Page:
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Pregnancy and Genital warts

I am pregnant and have genital warts, how does that effect the baby, mostly I am scared it will come out with warts on the face or even the virus?
4 Responses
373683 tn?1218997212
If you have genital warts then you either have herpes, or HPV..... You need to have them treated ASAP..... If you get it treated before the baby is born, then chances of passing it on are very slim..... It's when you have warts (outbreak) that you are contagious and the baby can catch it.
336902 tn?1242006090
here, i found some info online..

http://yourtotalhealth.ivillage.com/pregnancy-what-have-genital-warts.html

Question :
I am two months pregnant. Yesterday my doctor told me I have genital warts. Can I still carry this baby full-term? Will I have a miscarriage? Is this very dangerous? What if it's herpes? Will the baby come out sick? I am so afraid.

Answer :
Genital warts, or warts in the vaginal area, are caused by the human papilloma virus (HPV). HPV may also infect the cervix, causing an abnormal Pap smear, without ever producing a visible wart. There are over 60 subtypes of HPV. The main danger of HPV is that a few of these subtypes increase the risk of cervical cancer; for this reason, all women who have been diagnosed with HPV, either on the basis of an abnormal Pap smear or by external warts, must have a Pap every six to 12 months. Genital warts are not related to herpes, and the appearance is very different; warts look like tiny cauliflower buds, while herpes generally produces blisters.
HPV infection during pregnancy does not increase the risk of miscarriage or birth defects. In someone who is already infected with HPV, pregnancy itself may cause warts to appear for the first time, or to grow. Cesarean sections are only recommended if the warts are huge and obstruct the birth canal (I've only had to do one C-section for this reason in my 12 years of practice).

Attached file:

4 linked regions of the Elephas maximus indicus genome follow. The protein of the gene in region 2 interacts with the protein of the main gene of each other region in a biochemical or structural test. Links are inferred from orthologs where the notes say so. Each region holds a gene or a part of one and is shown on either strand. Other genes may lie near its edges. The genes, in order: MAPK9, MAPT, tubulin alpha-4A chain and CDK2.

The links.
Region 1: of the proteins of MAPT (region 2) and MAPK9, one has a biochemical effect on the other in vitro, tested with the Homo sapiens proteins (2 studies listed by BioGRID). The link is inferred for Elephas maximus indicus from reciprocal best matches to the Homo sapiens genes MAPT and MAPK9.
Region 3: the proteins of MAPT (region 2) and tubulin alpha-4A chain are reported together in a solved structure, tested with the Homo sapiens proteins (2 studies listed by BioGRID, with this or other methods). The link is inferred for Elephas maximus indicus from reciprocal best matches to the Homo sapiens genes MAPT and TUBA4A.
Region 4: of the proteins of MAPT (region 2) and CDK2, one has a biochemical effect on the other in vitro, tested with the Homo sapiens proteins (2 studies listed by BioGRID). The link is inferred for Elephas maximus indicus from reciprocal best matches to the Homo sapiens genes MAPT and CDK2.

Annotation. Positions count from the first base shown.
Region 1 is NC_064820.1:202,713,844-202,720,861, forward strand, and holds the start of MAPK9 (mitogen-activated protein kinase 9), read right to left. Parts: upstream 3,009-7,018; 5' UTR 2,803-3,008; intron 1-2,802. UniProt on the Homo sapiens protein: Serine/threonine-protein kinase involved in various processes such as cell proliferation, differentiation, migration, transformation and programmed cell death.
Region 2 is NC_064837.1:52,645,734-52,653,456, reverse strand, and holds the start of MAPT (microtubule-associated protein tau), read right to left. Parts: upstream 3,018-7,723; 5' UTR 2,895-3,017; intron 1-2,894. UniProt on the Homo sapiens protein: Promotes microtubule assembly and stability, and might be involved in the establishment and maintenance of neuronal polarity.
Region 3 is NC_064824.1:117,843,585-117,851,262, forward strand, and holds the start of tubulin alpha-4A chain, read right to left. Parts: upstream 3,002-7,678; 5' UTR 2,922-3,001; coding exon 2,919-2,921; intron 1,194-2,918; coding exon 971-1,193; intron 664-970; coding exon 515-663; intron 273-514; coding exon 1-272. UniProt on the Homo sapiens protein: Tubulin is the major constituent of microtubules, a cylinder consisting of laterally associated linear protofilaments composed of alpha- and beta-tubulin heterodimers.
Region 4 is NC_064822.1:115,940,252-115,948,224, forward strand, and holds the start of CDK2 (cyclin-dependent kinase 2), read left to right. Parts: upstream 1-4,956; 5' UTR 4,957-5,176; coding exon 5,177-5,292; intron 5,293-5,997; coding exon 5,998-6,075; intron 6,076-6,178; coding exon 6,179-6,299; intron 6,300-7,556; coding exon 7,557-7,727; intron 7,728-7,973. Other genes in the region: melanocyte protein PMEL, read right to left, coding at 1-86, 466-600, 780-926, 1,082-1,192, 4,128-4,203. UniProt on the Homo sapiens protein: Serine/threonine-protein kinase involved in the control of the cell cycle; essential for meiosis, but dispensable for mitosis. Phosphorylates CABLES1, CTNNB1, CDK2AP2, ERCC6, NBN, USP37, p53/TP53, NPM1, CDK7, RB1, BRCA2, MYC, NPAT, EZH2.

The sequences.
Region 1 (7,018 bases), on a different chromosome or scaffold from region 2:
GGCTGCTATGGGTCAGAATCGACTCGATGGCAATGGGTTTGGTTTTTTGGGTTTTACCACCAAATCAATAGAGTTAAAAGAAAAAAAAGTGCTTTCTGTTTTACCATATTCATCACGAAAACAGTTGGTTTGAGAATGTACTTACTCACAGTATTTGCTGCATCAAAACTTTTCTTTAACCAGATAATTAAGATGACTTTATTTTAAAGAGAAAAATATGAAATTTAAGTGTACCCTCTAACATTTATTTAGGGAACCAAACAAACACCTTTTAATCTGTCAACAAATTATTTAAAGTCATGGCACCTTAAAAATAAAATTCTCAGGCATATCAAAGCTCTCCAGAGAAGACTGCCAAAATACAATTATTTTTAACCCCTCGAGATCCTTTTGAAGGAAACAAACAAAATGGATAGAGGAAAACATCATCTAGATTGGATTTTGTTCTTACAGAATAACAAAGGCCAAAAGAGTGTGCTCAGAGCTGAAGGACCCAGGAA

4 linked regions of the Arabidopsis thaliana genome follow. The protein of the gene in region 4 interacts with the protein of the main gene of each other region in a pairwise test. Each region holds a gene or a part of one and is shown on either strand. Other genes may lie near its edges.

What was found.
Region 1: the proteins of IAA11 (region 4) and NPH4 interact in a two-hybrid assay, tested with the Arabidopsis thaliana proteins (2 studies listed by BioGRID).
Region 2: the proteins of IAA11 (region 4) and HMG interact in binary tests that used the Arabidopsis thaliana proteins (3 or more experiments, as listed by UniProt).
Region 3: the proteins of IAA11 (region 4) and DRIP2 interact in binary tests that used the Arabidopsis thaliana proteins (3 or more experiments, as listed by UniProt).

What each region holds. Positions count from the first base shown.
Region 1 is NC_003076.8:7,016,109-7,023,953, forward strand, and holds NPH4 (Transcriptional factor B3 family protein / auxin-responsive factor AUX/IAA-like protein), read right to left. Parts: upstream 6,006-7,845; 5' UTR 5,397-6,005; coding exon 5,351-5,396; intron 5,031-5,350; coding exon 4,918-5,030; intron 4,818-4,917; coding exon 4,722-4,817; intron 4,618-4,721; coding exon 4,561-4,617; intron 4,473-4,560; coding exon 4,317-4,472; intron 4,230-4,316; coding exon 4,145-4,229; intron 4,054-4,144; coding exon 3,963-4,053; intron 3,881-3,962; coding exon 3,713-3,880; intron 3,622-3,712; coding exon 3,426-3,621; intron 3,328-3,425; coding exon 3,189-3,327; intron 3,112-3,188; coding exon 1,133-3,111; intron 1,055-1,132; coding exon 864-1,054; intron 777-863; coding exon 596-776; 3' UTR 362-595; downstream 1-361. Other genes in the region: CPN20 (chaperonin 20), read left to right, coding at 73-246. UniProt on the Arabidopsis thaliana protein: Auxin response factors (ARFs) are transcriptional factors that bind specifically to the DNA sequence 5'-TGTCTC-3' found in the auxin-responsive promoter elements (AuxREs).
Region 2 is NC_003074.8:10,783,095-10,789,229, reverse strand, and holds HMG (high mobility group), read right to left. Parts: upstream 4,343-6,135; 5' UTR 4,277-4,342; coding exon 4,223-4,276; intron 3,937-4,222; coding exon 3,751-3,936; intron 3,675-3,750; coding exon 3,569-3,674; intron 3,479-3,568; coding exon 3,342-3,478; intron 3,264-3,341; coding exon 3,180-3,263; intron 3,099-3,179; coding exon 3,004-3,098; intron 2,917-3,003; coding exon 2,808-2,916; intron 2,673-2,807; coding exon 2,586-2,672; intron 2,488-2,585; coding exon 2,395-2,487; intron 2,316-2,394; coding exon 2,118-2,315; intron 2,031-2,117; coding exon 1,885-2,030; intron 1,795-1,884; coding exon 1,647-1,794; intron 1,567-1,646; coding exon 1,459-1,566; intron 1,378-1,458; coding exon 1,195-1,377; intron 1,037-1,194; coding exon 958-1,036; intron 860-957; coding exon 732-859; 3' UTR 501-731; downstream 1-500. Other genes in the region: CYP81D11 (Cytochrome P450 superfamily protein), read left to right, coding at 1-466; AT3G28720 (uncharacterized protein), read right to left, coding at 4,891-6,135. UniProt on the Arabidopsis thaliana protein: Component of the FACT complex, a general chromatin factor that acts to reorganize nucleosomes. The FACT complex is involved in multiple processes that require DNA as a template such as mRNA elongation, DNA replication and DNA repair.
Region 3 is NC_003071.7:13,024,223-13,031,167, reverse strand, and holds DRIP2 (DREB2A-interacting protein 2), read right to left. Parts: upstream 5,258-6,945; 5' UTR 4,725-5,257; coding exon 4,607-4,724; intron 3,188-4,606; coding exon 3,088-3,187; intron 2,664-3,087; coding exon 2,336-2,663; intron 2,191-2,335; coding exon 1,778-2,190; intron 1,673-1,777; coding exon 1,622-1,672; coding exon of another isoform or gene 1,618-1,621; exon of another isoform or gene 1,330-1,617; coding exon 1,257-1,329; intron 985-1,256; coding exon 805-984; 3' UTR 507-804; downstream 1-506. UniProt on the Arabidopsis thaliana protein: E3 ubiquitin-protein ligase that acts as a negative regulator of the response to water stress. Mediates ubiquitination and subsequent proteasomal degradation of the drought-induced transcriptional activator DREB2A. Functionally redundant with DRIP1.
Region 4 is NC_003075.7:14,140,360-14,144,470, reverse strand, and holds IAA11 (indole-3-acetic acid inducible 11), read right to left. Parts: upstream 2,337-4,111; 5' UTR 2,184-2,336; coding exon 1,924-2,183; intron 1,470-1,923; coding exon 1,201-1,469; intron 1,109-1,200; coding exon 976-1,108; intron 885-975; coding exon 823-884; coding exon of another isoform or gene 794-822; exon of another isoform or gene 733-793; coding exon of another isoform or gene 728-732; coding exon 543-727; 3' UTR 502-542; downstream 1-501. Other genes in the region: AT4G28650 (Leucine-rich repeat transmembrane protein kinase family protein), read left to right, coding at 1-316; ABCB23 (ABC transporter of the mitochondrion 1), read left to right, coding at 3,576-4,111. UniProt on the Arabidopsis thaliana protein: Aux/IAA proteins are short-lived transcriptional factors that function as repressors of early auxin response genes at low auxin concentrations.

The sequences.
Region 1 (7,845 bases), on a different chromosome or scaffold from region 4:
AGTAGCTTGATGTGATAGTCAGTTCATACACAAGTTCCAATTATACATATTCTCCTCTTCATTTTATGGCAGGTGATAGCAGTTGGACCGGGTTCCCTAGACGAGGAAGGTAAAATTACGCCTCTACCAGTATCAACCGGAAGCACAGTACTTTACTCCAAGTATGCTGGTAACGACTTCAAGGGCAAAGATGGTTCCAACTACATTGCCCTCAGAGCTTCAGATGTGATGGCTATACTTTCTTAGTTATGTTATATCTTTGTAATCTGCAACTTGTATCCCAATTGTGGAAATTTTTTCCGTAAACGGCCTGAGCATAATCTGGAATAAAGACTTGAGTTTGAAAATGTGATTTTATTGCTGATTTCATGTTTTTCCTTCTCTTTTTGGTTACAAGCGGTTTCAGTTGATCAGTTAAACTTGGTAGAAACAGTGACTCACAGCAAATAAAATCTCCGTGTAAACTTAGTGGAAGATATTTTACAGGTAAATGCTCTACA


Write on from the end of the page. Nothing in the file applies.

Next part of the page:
There is a very, very small risk -- only 0.04 percent -- that HPV will be transmitted to the baby during a vaginal delivery and cause laryngeal papillomatosis (warts on the vocal cords). Laryngeal papillomatosis can be treated if it does occur.

Other than perhaps indicating you should have more frequent Pap smears and screening for other STDs, the diagnosis of genital warts does not change the management of pregnancy. Small warts can be treated with application of acid. Larger warts can be lasered, cut or burned off, and very, very large warts may necessitate a cesarean delivery. With the rare exception of a case of laryngeal papillomatosis, warts do not affect the baby at all. You should follow up with your doctor after the pregnancy for further medical treatment
362119 tn?1223137936
if your having an outbreak they will do a c-section the day of the birth.
Avatar universal
thank you for the info it was really helpfull, I have a doctors appointment this week, I think it will go well since they are hardly visible.
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